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Wendell Berry: Life and Work
edited by Jason Peters
The University Press of Kentucky, 2007

review by Jon M. Sweeney

In Andy Catlett: Early Travels (2006)—Wendell Berry’s most recent novel chronicling the people and community of the fictional town of Port William, Kentucky—he concludes with the following paragraph:

And now, as often before, I am reminded how grateful I am to have been there, in that time, with these I have remembered. I was there with them; they remain here with me. For in that little while Port William sank into me, becoming one with the matter and light, and the darkness, of my mind, never again to be far from my thoughts, no matter where I went or what I did.

Although spoken by a fictional character, his faithful readers will hear WB’s earnest voice in those words.

A bookseller first introduced me to WB’s poems and essays in high school, and I was immediately moved by them. She asked what sort of stuff I was reading at the time (booksellers used to mingle with browsers and ask such questions—particularly of aimless-looking teenagers), and, like a physician, prescribed WB to my suburban soul. I have always been grateful to her for that.

I bought two books that day and have been rereading them ever since: The Wheel (poems), and Recollected Essays. I am also grateful to say that WB’s ideas hit me early enough to help form the way I have lived my life since then. Well, at least a little bit.

WB has a tendency to make the reader—perhaps most of all, the suburban reader—feel guilty. I’ve always been adept at guilt, and perhaps that is why I’ve read so much of WB. But recently, the world of opinion has caught up with him. We now realize that we consume too much and live too little. Sustainable living, urban gardening, solar heating, alternative energy, hybrid cars—these are water-cooler conversations, today. Back in the 60s and 70s when WB first began arguing for such things, he was more easily dismissed. Not now.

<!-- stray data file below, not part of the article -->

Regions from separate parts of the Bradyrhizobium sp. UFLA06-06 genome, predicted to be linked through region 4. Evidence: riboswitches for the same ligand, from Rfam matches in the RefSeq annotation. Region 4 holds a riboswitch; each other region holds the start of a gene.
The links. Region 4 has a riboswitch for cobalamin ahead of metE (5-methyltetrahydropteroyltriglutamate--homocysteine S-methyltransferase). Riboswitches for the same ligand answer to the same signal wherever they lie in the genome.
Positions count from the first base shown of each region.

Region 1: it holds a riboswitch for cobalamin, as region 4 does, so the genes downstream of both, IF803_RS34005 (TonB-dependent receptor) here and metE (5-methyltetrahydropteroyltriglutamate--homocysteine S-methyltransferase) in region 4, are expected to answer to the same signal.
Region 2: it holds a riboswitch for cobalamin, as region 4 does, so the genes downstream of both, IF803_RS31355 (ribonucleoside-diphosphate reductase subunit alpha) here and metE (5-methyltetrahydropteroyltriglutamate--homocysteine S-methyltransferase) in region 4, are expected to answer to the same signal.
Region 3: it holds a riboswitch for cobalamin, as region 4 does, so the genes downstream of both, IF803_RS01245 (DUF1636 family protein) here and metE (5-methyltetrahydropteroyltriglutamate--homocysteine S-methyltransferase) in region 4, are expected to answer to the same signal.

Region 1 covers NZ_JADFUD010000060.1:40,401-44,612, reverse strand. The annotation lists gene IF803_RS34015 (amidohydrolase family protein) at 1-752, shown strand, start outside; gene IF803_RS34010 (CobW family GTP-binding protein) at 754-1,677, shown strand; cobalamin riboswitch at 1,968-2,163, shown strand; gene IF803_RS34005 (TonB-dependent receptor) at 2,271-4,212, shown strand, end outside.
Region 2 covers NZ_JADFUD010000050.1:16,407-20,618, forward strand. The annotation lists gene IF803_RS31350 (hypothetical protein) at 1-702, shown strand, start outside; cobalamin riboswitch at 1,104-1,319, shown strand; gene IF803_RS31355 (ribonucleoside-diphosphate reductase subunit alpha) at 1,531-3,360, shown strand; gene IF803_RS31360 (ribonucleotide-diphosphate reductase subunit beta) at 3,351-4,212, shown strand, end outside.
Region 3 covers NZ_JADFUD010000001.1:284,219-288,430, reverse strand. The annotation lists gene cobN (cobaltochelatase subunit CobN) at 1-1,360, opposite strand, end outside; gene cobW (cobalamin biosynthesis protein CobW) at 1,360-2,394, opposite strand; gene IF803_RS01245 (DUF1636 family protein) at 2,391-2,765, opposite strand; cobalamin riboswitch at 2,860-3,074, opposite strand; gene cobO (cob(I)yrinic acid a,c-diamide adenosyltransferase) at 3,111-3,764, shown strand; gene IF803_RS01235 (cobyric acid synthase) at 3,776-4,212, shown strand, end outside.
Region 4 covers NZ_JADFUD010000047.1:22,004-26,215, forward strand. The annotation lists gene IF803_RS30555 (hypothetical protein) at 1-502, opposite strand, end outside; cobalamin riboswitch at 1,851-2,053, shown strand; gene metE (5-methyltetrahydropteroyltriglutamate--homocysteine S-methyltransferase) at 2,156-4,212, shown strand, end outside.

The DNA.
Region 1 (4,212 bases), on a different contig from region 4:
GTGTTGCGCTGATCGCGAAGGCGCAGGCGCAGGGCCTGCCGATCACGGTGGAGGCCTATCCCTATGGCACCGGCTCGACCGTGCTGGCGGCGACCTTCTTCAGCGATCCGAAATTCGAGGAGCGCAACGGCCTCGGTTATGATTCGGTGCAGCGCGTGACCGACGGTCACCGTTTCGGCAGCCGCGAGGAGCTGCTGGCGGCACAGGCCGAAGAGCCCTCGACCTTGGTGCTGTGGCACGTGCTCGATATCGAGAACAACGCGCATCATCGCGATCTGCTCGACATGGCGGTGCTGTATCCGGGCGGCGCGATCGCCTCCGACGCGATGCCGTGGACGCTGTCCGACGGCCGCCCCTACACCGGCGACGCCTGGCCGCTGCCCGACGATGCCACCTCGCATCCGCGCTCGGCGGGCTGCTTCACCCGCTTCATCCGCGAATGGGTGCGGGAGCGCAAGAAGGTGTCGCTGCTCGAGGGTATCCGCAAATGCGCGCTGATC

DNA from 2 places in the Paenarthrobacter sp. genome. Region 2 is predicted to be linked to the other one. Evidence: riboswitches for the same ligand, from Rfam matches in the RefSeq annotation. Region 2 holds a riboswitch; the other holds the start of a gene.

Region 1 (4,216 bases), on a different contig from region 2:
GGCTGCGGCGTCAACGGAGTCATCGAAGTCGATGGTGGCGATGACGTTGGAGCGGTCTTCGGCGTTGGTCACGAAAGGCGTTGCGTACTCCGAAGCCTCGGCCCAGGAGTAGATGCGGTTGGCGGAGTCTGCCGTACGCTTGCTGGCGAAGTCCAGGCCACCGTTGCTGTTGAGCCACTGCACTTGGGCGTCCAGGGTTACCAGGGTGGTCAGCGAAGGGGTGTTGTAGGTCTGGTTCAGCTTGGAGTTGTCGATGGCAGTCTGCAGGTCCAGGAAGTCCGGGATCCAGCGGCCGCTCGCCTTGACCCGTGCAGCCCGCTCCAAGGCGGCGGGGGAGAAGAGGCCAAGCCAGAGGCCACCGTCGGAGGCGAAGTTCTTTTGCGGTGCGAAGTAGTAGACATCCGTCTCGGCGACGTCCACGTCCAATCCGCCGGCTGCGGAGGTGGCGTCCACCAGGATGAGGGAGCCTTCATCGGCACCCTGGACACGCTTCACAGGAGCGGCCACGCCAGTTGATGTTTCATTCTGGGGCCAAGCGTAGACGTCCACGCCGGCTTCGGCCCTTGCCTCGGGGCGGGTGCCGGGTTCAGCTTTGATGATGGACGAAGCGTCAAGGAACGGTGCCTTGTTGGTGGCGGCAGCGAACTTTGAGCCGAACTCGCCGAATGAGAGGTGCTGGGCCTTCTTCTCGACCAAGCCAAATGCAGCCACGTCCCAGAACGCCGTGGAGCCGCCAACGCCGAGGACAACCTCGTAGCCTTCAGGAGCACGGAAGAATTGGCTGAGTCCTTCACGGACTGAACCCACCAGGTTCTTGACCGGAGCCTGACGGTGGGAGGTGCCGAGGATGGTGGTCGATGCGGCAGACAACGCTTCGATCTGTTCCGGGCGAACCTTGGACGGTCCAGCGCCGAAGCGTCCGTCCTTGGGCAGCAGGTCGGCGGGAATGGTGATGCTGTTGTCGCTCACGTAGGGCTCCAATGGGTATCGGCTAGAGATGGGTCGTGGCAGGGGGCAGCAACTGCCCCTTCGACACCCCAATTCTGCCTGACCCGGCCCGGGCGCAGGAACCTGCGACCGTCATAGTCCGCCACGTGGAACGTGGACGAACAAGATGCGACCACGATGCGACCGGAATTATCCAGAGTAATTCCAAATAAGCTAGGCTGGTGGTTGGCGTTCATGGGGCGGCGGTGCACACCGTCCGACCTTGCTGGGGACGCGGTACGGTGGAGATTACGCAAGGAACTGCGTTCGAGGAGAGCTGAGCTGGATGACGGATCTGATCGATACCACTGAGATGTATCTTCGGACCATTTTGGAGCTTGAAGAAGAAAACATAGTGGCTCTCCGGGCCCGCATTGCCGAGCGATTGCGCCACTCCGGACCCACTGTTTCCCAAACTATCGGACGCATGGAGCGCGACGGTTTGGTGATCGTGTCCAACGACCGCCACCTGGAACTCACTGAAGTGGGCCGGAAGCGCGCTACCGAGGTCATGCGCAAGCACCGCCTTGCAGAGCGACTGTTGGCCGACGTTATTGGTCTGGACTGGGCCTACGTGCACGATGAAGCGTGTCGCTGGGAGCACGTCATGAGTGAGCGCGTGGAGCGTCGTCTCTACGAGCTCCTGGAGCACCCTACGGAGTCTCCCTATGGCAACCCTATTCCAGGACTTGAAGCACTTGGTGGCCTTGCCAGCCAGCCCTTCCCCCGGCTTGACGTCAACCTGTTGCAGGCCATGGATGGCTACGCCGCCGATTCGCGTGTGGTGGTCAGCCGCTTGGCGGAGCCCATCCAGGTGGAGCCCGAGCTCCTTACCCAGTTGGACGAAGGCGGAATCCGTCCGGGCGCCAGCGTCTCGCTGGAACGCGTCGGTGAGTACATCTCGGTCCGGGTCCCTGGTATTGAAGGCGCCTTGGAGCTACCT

In the world of Christian ideas—of which WB has always been at least on the outskirts—liberal, peace/justice-oriented magazines like Sojourners have embraced him for decades. But even the evangelical giant Christianity Today featured him last year. WB is a lifetime Baptist, attends church regularly, and—as any of his readers will know—reads his Bible carefully.

Three or four years after I began reading WB, in the spring of 1987, I recruited three college friends to join me on a pilgrimage to his farm near Port Royal, Kentucky. You see, all of his writing—the novels, poems, essays—stem from his commitments to that place, to that piece of land. He is a farmer, small-town citizen, husband, and oh yes, a writer, too.

We left Chicago early in the morning and arrived in Kentucky late in the day, after a brief visit to Thomas Merton’s former abbey in nearby Bardstown. (WB and Merton were friends.) We used a photo from a dust jacket as our indicator of which family farm was his, and we found it without much trouble.

We stopped our car in front of the farmhouse and got out. Four of us milled around in the road for a quarter of an hour before I gathered the courage to walk up to the front door. Is this just horribly rude? I was wondering to myself. Can’t be any ruder than mingling unannounced in the front yard! I knocked gently. Wendell’s wife, Tanya, answered, opening the door more generously (I thought) than perhaps was warranted to a group of loitering gypsy college kids from up north. We chatted for a minute and, as it turned out, her husband was in Chicago for a poetry reading.